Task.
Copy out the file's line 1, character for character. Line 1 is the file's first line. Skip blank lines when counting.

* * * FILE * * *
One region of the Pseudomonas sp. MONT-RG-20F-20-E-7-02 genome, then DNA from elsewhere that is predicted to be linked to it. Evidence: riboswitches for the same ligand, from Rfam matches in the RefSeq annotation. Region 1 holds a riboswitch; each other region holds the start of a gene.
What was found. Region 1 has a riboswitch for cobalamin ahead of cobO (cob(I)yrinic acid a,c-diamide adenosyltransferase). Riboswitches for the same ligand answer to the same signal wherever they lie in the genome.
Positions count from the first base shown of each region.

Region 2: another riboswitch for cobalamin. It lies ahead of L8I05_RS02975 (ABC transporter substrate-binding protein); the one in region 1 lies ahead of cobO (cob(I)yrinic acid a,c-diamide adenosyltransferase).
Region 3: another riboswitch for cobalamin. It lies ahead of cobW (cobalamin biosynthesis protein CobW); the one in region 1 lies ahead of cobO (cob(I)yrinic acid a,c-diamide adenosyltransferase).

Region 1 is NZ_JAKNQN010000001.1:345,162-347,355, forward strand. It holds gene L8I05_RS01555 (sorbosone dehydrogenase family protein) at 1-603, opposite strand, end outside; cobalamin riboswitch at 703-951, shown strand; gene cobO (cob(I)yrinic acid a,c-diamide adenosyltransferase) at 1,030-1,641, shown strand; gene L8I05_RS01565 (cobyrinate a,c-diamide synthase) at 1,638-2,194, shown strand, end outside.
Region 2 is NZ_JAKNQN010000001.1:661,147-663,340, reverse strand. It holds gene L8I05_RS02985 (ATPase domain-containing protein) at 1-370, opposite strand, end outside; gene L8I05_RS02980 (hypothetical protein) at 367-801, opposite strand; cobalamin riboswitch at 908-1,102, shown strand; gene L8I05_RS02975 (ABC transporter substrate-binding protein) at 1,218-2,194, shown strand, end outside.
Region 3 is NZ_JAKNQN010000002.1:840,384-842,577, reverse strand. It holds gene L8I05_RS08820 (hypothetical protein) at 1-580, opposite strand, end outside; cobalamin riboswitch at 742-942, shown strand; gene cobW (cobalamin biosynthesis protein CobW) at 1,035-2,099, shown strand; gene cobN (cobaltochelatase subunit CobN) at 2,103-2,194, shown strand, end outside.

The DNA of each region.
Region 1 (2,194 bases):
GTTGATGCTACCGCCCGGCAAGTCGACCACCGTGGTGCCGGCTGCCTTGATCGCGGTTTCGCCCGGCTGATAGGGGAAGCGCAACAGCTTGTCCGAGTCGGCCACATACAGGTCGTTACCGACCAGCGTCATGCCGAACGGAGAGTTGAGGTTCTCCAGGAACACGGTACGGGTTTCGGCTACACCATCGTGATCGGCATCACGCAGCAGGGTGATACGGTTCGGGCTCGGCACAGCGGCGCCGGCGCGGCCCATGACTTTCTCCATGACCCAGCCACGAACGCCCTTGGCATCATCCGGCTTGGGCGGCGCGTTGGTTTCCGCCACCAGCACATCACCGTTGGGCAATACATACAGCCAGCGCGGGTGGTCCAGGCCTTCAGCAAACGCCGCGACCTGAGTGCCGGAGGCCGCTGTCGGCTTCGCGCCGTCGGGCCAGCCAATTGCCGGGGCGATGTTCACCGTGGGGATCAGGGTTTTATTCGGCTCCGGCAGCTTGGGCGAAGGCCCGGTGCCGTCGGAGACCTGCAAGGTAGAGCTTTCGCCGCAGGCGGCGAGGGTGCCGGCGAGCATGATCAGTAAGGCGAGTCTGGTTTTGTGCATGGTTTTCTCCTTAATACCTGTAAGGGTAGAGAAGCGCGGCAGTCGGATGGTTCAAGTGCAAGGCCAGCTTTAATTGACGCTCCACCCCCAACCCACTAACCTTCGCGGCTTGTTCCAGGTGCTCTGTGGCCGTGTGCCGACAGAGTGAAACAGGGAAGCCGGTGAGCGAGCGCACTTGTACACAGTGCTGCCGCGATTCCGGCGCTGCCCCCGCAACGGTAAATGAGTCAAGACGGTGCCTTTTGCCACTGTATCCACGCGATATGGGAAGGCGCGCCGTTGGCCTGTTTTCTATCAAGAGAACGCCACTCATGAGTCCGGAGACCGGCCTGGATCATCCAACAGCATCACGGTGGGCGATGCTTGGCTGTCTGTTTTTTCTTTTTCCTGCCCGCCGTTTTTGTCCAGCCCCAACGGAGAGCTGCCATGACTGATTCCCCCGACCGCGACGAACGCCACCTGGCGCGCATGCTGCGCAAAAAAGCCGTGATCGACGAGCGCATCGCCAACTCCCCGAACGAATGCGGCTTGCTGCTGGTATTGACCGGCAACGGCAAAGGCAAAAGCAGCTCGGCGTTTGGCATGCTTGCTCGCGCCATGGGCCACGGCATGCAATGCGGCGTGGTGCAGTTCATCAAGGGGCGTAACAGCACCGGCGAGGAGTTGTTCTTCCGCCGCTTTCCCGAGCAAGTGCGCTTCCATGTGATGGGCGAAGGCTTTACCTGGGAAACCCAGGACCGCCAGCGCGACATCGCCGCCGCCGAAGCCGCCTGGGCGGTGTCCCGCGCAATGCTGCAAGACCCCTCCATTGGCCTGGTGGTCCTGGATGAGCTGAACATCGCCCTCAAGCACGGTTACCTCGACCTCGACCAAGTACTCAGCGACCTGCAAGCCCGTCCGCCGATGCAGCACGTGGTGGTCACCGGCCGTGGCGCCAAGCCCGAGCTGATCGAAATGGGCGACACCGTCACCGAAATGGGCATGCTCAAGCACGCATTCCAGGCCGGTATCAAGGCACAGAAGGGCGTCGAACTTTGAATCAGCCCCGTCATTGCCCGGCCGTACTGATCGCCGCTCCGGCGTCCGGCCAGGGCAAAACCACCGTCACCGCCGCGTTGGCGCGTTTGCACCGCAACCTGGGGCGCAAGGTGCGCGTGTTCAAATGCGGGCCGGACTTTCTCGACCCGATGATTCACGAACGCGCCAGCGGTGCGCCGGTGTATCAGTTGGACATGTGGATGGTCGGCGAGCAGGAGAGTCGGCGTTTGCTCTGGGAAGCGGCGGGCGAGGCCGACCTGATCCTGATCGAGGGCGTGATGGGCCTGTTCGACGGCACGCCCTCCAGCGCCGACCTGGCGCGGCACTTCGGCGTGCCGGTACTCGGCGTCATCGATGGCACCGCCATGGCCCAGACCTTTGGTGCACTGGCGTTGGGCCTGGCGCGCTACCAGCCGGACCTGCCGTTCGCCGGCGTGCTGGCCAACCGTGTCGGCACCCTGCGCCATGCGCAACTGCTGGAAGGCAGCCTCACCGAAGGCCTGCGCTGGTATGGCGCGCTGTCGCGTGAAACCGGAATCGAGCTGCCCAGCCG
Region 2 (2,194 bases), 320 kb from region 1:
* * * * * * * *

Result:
One region of the Pseudomonas sp. MONT-RG-20F-20-E-7-02 genome, then DNA from elsewhere that is predicted to be linked to it. Evidence: riboswitches for the same ligand, from Rfam matches in the RefSeq annotation. Region 1 holds a riboswitch; each other region holds the start of a gene.